Should art museums be designed to surprise and delight or to instruct and uplift? Should the museum building be a temple of art or an entertainment complex? Architectural historian Victoria Newhouse considers these and other questions about museums in her book Towards a New Museum
. Newhouse examines dozens of art museums built during the 1980s and 1990s and describes how the buildings fit into the history of ideas about the proper function of museums. Some museums are like cabinets of curiosities, a hodgepodge of items the collector assembles to delight viewers. Other designers of museums strive to provide a neutral environment that does not distract viewers from the art. However, some architects believe that hanging paintings on white walls in galleries separates the art from its context. Architects and artists have grappled with these ideas and created some stunning and outlandish museums in recent years. Newhouse describes the sinuous, titanium-coated new Guggenheim Museum in Bilbao, Spain, and the fractured forms of the Fredrick R. Weisman Art Museum in Minneapolis. She writes about the artist Donald Judd, who bought most of Marfa, Texas, and made it a museum. These are bold and sometimes beautiful museums. Newhouse wisely includes plenty of good pictures and diagrams of each building.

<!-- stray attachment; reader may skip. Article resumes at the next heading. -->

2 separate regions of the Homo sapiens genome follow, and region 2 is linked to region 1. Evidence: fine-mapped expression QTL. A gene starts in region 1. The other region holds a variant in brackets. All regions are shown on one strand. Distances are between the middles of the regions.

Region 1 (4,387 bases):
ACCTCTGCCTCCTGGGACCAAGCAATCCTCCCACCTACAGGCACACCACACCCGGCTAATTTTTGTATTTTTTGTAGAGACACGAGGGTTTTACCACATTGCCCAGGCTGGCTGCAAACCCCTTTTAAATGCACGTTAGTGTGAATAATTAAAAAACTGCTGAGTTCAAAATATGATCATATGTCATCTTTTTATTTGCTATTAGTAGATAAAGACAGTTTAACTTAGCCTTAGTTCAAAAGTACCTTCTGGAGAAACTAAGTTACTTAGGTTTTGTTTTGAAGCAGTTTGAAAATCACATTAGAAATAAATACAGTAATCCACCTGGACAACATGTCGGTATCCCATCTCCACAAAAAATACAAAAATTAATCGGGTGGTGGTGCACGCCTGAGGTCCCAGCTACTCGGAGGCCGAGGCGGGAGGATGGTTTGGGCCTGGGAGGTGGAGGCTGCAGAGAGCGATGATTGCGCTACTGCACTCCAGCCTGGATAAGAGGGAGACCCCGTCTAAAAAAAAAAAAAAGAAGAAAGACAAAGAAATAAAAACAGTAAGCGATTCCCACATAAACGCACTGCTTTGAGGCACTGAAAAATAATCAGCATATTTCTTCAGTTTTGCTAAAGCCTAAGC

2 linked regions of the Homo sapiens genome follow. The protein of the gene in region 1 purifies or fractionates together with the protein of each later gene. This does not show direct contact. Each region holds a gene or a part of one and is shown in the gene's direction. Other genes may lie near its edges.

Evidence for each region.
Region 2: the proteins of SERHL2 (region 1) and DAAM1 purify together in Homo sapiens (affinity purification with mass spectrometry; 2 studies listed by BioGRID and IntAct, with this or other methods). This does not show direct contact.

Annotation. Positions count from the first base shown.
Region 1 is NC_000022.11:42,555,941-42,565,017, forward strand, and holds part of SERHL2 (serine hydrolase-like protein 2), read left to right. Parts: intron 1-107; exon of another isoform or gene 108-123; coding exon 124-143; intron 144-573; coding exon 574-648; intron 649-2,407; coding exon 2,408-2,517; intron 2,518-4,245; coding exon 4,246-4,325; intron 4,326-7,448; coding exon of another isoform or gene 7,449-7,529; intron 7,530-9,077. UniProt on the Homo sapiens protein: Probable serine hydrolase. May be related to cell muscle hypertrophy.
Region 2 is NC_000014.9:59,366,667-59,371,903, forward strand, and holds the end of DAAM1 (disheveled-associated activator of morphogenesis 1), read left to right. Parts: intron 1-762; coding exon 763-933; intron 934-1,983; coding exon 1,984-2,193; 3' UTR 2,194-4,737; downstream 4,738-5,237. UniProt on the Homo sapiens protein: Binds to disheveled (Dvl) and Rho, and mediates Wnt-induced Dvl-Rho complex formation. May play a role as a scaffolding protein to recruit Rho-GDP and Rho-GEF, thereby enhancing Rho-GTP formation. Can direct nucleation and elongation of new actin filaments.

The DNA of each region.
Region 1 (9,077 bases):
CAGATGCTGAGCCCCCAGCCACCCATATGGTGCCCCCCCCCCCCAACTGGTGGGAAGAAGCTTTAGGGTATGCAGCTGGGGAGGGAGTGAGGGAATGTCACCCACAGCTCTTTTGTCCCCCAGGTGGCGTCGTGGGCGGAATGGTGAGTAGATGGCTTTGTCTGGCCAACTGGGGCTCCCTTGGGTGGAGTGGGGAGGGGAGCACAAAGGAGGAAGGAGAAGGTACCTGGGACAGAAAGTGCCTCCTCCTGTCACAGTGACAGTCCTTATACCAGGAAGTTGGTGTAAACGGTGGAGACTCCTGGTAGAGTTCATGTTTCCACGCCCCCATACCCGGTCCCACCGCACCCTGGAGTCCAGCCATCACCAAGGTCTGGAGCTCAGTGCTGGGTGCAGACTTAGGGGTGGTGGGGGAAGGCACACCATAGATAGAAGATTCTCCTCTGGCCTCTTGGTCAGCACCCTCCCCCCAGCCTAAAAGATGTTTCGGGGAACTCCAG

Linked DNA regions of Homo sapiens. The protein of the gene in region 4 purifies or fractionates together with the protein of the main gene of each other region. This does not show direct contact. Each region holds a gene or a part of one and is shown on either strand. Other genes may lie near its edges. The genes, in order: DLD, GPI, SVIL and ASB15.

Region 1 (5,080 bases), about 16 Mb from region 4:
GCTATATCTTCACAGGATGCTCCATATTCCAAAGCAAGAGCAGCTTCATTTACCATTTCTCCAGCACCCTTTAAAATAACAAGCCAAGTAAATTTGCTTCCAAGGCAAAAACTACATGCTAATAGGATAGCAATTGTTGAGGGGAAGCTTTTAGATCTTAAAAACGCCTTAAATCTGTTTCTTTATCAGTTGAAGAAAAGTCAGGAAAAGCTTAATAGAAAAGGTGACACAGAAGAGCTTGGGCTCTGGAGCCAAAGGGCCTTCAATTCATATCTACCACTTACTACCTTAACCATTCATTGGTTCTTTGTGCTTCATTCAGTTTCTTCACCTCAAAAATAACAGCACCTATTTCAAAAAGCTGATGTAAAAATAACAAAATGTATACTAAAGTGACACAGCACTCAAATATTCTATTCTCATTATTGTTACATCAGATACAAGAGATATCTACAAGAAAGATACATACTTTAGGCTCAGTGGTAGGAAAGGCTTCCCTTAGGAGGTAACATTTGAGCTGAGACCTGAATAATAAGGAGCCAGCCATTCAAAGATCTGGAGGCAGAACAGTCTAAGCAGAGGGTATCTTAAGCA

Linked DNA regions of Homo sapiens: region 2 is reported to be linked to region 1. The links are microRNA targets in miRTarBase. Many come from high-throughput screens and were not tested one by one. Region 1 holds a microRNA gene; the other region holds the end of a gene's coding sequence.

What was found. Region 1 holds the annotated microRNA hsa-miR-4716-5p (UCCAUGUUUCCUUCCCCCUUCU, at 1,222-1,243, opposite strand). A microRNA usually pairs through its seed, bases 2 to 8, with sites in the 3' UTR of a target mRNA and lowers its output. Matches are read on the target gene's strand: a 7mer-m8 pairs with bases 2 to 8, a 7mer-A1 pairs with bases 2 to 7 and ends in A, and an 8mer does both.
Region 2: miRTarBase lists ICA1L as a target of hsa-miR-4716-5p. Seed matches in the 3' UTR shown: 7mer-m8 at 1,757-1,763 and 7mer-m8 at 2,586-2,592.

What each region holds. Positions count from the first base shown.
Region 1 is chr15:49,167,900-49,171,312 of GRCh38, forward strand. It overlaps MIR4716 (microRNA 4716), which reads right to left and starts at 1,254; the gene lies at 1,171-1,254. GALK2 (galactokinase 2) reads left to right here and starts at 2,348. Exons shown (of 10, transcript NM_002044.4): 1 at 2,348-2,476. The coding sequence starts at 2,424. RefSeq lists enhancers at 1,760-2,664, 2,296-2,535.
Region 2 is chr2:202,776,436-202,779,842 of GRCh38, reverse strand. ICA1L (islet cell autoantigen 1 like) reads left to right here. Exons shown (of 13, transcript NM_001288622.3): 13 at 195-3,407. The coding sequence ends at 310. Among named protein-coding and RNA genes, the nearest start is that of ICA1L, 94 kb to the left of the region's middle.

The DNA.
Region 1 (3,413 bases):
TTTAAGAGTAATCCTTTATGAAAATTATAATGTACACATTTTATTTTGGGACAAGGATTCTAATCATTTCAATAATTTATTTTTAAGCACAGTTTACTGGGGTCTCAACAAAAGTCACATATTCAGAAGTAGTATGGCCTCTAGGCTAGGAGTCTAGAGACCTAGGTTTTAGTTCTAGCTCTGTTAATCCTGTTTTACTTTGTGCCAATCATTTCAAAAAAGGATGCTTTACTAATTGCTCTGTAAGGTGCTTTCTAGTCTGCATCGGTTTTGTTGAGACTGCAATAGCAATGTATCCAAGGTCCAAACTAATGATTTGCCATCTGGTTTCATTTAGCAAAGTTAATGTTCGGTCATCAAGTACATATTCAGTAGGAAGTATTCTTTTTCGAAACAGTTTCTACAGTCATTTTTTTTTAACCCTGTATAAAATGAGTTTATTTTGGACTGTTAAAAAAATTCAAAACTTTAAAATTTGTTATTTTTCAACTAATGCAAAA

In different segments of the book, Newhouse discusses: private museums, museums that function as temples of art, museums devoted to one artist, and museums designed by artists. She also devotes a chapter to the unfortunate impact of museum politics on design. This chapter, "Wings That Don't Fly," illustrates some of the more vivid design disasters in recent history, including the "toilet tank" addition to the Guggenheim in New York. Art historians, architects, and people who are connected to museums will find this book an instructive, thoughtful overview of what's going on with museums today. --Jill Marquis
...Towards a New Museum
[is] about as complete a tour of the horizon of important new buildings as you are likely to find.... Ms. Newhouse is not just an astute and tireless visitor to these and many other places, but a trenchant critic and observer. -- The Wall Street Journal, Raymond Sokolov
Reading through these pages is to be engaged in a provocative conversation with passionate, very intelligent people. -- The New York Times Book Review, D.J.R. Bruckner